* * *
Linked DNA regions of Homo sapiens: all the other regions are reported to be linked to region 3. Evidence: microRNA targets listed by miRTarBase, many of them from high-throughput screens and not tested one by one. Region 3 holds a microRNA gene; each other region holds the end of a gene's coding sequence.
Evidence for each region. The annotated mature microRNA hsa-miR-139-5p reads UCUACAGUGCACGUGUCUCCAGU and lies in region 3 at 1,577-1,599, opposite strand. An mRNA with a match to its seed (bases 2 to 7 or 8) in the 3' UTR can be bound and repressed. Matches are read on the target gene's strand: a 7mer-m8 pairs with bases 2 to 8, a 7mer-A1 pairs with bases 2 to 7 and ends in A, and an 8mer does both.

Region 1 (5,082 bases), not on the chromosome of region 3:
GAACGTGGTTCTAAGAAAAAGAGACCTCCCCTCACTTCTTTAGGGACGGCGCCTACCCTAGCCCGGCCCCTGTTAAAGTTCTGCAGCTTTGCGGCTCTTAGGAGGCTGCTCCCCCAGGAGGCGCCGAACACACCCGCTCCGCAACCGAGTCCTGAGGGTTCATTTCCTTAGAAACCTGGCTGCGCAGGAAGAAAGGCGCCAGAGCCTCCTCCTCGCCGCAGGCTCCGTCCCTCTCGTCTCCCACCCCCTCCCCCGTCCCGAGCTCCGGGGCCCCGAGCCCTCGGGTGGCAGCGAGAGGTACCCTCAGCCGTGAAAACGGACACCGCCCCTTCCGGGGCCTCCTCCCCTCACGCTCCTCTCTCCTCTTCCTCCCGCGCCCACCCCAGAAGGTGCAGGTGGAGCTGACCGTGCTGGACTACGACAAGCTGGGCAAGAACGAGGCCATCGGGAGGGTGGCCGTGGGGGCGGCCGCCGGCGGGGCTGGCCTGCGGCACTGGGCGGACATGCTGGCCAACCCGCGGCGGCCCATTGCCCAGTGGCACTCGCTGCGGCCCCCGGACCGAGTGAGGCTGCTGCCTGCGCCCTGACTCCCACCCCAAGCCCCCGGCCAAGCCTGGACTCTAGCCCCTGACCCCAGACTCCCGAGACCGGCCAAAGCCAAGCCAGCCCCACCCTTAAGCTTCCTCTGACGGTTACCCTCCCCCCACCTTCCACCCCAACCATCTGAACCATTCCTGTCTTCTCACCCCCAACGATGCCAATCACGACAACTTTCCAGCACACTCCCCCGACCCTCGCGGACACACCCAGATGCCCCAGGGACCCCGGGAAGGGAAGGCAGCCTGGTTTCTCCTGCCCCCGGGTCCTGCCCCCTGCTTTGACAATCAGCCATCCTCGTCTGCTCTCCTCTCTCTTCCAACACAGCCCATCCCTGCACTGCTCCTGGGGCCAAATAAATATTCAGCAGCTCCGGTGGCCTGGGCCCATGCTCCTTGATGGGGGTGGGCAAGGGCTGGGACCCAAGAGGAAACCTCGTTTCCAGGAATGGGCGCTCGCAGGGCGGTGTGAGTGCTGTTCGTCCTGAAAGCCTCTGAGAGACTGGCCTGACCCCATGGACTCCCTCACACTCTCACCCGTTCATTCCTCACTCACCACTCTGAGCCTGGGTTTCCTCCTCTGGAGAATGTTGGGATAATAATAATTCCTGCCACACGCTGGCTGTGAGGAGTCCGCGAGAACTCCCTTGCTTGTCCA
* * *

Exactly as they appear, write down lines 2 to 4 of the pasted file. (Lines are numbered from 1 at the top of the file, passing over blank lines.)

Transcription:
Evidence for each region. The annotated mature microRNA hsa-miR-139-5p reads UCUACAGUGCACGUGUCUCCAGU and lies in region 3 at 1,577-1,599, opposite strand. An mRNA with a match to its seed (bases 2 to 7 or 8) in the 3' UTR can be bound and repressed. Matches are read on the target gene's strand: a 7mer-m8 pairs with bases 2 to 8, a 7mer-A1 pairs with bases 2 to 7 and ends in A, and an 8mer does both.

Region 1 (5,082 bases), not on the chromosome of region 3:
GAACGTGGTTCTAAGAAAAAGAGACCTCCCCTCACTTCTTTAGGGACGGCGCCTACCCTAGCCCGGCCCCTGTTAAAGTTCTGCAGCTTTGCGGCTCTTAGGAGGCTGCTCCCCCAGGAGGCGCCGAACACACCCGCTCCGCAACCGAGTCCTGAGGGTTCATTTCCTTAGAAACCTGGCTGCGCAGGAAGAAAGGCGCCAGAGCCTCCTCCTCGCCGCAGGCTCCGTCCCTCTCGTCTCCCACCCCCTCCCCCGTCCCGAGCTCCGGGGCCCCGAGCCCTCGGGTGGCAGCGAGAGGTACCCTCAGCCGTGAAAACGGACACCGCCCCTTCCGGGGCCTCCTCCCCTCACGCTCCTCTCTCCTCTTCCTCCCGCGCCCACCCCAGAAGGTGCAGGTGGAGCTGACCGTGCTGGACTACGACAAGCTGGGCAAGAACGAGGCCATCGGGAGGGTGGCCGTGGGGGCGGCCGCCGGCGGGGCTGGCCTGCGGCACTGGGCGGACATGCTGGCCAACCCGCGGCGGCCCATTGCCCAGTGGCACTCGCTGCGGCCCCCGGACCGAGTGAGGCTGCTGCCTGCGCCCTGACTCCCACCCCAAGCCCCCGGCCAAGCCTGGACTCTAGCCCCTGACCCCAGACTCCCGAGACCGGCCAAAGCCAAGCCAGCCCCACCCTTAAGCTTCCTCTGACGGTTACCCTCCCCCCACCTTCCACCCCAACCATCTGAACCATTCCTGTCTTCTCACCCCCAACGATGCCAATCACGACAACTTTCCAGCACACTCCCCCGACCCTCGCGGACACACCCAGATGCCCCAGGGACCCCGGGAAGGGAAGGCAGCCTGGTTTCTCCTGCCCCCGGGTCCTGCCCCCTGCTTTGACAATCAGCCATCCTCGTCTGCTCTCCTCTCTCTTCCAACACAGCCCATCCCTGCACTGCTCCTGGGGCCAAATAAATATTCAGCAGCTCCGGTGGCCTGGGCCCATGCTCCTTGATGGGGGTGGGCAAGGGCTGGGACCCAAGAGGAAACCTCGTTTCCAGGAATGGGCGCTCGCAGGGCGGTGTGAGTGCTGTTCGTCCTGAAAGCCTCTGAGAGACTGGCCTGACCCCATGGACTCCCTCACACTCTCACCCGTTCATTCCTCACTCACCACTCTGAGCCTGGGTTTCCTCCTCTGGAGAATGTTGGGATAATAATAATTCCTGCCACACGCTGGCTGTGAGGAGTCCGCGAGAACTCCCTTGCTTGTCCA